Tag Archives: rape
This is an excellent article that articulates some of which I am trying to say through this site.
I’m also very pleased to see that the White House is taking a firm stance against sexual assault and promoting the importance of bystander response.
Simply put, this is perpetrator logic. Perpetrator logic says that the person impacted doesn’t get to say whether something was traumatic. The only opinions that matter are those of the perpetrator and those who defend their actions by writing off some violence as “lesser” than others.
Perpetrator logic claims that rates of sexual violence are exaggerated by feminists who define the term too broadly. After all, defining “rape” so broadly might actually mean that I’m a perpetrator of violence, even if it didn’t look like what I picture a rapist to be.
The impact of perpetrator logic, then, is the silencing of survivors. When you know people won’t believe you or give you the public and private support you need to heal, you’re far less likely to share your experience, even with loved ones.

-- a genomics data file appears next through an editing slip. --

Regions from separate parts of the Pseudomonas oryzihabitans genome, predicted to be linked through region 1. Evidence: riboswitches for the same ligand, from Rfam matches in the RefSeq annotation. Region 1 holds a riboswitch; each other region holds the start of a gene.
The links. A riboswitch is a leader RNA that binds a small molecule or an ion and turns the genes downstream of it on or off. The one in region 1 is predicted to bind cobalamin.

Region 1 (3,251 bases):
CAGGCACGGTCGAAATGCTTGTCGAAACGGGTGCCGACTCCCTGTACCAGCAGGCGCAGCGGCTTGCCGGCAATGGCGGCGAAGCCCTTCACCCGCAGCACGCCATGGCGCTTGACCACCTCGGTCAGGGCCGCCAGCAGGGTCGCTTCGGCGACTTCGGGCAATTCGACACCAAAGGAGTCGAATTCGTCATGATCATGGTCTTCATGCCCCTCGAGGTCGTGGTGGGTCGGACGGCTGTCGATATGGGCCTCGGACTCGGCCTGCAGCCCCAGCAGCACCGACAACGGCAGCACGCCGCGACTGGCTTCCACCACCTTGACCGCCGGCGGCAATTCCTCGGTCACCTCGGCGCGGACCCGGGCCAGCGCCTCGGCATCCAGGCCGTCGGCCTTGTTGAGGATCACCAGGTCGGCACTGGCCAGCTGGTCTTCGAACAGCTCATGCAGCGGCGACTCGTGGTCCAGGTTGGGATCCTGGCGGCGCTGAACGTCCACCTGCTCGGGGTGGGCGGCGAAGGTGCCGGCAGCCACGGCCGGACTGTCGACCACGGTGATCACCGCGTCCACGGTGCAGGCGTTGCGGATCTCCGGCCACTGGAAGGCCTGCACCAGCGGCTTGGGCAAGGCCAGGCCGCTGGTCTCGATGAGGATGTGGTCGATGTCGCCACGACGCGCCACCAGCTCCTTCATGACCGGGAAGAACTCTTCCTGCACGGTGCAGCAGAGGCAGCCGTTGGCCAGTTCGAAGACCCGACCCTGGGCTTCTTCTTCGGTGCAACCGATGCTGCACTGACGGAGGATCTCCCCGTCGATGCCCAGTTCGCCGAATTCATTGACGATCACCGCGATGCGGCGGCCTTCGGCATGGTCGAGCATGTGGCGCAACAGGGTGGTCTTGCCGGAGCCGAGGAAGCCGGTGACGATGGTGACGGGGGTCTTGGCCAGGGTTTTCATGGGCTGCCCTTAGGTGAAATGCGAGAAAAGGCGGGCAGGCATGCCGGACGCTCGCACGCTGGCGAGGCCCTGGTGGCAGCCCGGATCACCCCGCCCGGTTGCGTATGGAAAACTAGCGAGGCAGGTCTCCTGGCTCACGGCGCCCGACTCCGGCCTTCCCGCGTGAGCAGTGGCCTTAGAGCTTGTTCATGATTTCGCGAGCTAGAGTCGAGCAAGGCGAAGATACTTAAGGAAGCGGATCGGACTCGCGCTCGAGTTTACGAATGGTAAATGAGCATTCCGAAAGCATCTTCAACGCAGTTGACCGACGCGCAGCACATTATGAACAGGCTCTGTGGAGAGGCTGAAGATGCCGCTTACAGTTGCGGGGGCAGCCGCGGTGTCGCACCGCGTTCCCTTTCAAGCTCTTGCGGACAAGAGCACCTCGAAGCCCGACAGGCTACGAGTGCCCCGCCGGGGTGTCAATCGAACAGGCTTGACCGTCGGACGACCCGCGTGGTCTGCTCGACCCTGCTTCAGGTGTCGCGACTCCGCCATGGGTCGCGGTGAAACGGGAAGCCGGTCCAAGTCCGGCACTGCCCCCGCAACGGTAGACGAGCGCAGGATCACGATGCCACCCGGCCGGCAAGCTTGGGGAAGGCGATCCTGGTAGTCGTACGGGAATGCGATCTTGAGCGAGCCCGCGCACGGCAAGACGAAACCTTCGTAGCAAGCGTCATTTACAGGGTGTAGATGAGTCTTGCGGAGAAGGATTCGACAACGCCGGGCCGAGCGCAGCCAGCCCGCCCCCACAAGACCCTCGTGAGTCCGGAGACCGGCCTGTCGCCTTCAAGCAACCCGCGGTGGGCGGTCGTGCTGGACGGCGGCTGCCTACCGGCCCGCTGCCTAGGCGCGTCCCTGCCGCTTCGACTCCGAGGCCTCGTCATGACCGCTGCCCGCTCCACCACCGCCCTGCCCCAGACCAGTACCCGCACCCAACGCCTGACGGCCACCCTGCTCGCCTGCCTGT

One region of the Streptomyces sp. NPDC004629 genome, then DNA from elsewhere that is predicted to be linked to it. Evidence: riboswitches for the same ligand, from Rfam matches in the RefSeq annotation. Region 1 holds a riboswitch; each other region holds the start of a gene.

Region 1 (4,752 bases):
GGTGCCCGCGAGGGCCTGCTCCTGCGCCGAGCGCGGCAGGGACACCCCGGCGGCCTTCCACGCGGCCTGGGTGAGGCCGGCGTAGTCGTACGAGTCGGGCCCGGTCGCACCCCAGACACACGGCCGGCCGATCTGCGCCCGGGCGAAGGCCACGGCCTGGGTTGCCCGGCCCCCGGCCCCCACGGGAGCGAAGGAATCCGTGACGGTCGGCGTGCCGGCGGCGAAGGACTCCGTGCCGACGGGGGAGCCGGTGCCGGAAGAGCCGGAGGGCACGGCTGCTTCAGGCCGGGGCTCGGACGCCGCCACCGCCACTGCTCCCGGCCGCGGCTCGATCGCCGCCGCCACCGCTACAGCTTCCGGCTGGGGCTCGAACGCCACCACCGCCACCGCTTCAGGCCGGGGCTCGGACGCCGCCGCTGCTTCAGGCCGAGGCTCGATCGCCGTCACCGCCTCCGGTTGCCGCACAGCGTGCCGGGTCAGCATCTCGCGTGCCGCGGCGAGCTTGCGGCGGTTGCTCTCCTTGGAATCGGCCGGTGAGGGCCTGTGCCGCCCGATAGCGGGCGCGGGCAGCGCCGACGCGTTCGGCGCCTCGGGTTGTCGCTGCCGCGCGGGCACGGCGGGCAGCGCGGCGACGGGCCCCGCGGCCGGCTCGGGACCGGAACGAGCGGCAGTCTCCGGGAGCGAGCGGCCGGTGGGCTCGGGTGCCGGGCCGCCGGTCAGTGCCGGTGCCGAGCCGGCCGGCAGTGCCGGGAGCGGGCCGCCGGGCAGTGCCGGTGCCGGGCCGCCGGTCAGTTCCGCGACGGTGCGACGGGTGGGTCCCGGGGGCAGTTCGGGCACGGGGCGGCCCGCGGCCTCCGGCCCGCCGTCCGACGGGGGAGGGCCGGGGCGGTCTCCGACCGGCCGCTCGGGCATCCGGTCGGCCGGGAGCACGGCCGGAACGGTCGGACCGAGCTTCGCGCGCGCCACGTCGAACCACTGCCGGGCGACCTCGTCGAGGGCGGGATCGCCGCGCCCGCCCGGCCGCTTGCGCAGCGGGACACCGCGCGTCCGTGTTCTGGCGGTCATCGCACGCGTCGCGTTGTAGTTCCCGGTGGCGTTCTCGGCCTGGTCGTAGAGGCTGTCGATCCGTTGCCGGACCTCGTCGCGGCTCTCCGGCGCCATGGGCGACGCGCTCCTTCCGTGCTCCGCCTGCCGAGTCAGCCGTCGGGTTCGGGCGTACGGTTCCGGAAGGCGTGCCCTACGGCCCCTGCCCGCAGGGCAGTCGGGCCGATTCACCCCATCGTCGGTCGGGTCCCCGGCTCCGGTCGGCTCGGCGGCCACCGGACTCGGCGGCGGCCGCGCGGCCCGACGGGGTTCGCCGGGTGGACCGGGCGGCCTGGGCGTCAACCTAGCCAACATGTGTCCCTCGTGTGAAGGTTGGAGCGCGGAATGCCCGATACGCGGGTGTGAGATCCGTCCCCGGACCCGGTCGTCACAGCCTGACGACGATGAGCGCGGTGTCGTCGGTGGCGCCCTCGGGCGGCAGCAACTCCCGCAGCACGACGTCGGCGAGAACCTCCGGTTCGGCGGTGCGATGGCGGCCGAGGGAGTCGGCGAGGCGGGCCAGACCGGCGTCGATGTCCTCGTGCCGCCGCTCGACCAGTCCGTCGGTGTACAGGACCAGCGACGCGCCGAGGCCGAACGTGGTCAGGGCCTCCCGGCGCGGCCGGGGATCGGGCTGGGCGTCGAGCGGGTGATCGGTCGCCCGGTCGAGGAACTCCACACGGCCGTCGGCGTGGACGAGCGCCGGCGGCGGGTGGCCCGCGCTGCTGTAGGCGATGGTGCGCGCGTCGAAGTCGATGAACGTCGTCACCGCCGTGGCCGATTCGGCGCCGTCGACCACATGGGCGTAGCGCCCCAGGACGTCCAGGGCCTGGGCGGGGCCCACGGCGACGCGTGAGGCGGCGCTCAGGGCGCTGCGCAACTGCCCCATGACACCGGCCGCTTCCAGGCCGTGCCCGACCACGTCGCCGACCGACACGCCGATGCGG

When you’ll be shamed and questioned, you are far less likely to speak out publicly about sexual violence.
And when you know you’ll be treated like you’re the one who did something wrong within the legal system, you are far less likely to report to the police. And some wonder why rates of reporting are so low!
Collectively, we need to move away from perpetrator logic. We need to move away from that logic which attempts to define for survivors what their experience was, and we need to empower more survivors to find the healing they need.
Here are four important things we need to do in order to abandon perpetrator logic…
1. Understand That Sexual Violence Is a Matrix of Behaviors…
2. Empower Survivors to Name Their Experience…
3. Recognize That Healing is a Spiral…
4. Embrace Survivor-Centered Logic…